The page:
In Ancient Greek culture and society, the concept of being a citizen is much different than in our current western style culture and society. Today we have a mild form of citizenship in the west. Not many demands are placed on us today for the right to say I am a citizen of so and so. The idea of citizenship itself is even getting passé with time. Most people frankly don’t give a drachma if they are a citizen of the USA, Canada, or the west European powers.
This was not true in ancient times. Then you were defined by your citizenship. In Roman culture the term ‘Civis Romanus Sum’ meant a great deal. It means that you are a citizen of Rome, you had certain rights, and you could be only judged by certain people, and you had the right of appeal. In ancient Greek culture to say you are a citizen of Athens meant that in Athens you could only be judged according to Athenian law, by an Athenian jury. You could also exercise your right to decide the fate of Athens in the agora by direct vote. Even in the Oligarchies of other states, the common citizen had rights and duties such as being judged only by the laws of your polis. Your very citizenship defined you, and was part of your being. To say I am an Athenian usually meant you are a merchant, businessman, scholar or some man of means. You were likely a sailor. To say you were a Spartan meant you were likely a soldier and a professional badass and people should leave you alone (and they did). Other people from poleis meant different things to different people, but where you came from, defined you to the rest of the world.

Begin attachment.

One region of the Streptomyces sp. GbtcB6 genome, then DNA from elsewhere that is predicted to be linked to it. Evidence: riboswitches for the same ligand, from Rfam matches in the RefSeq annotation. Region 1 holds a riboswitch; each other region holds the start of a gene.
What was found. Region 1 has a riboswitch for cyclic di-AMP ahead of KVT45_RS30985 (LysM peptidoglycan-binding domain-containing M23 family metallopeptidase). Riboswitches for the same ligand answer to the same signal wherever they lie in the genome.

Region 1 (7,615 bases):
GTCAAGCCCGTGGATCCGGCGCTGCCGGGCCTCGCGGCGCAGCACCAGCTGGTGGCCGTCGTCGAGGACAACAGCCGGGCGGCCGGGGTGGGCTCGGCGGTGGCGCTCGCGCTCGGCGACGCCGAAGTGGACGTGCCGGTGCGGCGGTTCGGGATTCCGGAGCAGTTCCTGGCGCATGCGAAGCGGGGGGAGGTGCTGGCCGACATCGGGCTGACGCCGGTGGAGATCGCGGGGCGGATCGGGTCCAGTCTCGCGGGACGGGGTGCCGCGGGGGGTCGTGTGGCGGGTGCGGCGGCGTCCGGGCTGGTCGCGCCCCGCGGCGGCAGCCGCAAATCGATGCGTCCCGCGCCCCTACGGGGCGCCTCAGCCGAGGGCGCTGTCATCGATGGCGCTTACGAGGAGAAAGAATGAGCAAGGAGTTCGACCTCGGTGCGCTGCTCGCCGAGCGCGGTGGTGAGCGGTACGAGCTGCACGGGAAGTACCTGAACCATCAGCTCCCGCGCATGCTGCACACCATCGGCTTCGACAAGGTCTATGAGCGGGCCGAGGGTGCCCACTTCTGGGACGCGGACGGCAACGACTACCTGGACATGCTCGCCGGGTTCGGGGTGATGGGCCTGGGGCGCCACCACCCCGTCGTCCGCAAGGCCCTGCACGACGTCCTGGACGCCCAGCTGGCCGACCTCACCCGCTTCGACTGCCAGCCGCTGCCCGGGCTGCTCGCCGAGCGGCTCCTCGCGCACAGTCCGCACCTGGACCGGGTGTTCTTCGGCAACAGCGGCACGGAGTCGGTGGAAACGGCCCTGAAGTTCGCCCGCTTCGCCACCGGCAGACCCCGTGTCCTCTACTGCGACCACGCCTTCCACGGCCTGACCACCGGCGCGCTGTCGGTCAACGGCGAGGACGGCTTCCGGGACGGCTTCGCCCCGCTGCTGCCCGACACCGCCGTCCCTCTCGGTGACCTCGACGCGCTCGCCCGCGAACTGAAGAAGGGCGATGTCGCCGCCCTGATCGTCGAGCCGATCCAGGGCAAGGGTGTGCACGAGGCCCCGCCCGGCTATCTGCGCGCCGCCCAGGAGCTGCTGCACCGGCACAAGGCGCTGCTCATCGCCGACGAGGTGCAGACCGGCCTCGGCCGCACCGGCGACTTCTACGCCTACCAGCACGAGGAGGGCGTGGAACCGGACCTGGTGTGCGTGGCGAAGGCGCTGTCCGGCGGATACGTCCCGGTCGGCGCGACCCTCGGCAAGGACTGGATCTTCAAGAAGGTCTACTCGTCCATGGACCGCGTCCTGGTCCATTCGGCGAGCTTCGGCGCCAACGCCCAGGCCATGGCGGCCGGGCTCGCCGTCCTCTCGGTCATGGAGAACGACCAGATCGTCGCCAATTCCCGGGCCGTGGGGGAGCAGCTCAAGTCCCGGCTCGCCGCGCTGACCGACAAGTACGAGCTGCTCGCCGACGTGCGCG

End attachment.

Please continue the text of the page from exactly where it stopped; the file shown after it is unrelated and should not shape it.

In Ancient Greek culture what defined being a citizen? All citizens were adult males, (sorry ladies no women’s lib in ancient Greece). Most poleis required your father to have been a citizen. Many poleis required both parents had to be native to the polis. You could not be a slave or in any bondage. You also had to fulfill your civic duties.
How did you earn this right? That is also simple to understand. As a citizen, you were required at short notice to grab your arms and armor and fight the enemies of your polis. Most of that time you were either a heavy Hoplite that stood in the line of battle, or if poorer, you were a light infantry man throwing javelins or other missiles. For poleis with navies, you would serve as a rower for the trierse i.e. triremes. Despite what you see in the movies, men who rowed in the Greek trierse were free men, all volunteers. Another major point, no matter where you served, you personally knew all the men that fought or rowed next to you because they were your neighbors. All of you knew your own lives, and the lives of your families at home depended on how well you fought. Those who served honorably were given high personal status and looked upon favorably by their fellow citizens. Greek citizens took their duties and their rights very seriously. Men in Athens could actually be acquitted of crimes because they served in the armies that fought at Marathon, Salamis, or Plataea.
Besides fighting, other duties would require you to serve as an administrator of the government of your polis if called upon. You could also be called to serve on a jury if needed. This is only a sample of what it was to be a citizen. Like the Gods, Warfare, and Commerce, life for ancient Greek culture and society was an in-your-face operation that you did in person and did not farm it out to anyone else. I often wonder what they would think of our version of citizenship?
You can find further background information on Greek history as well and most any other subject through the Great Courses library. The link below will take you to their web page.
Also you can also see other aspect of Greek life in the blob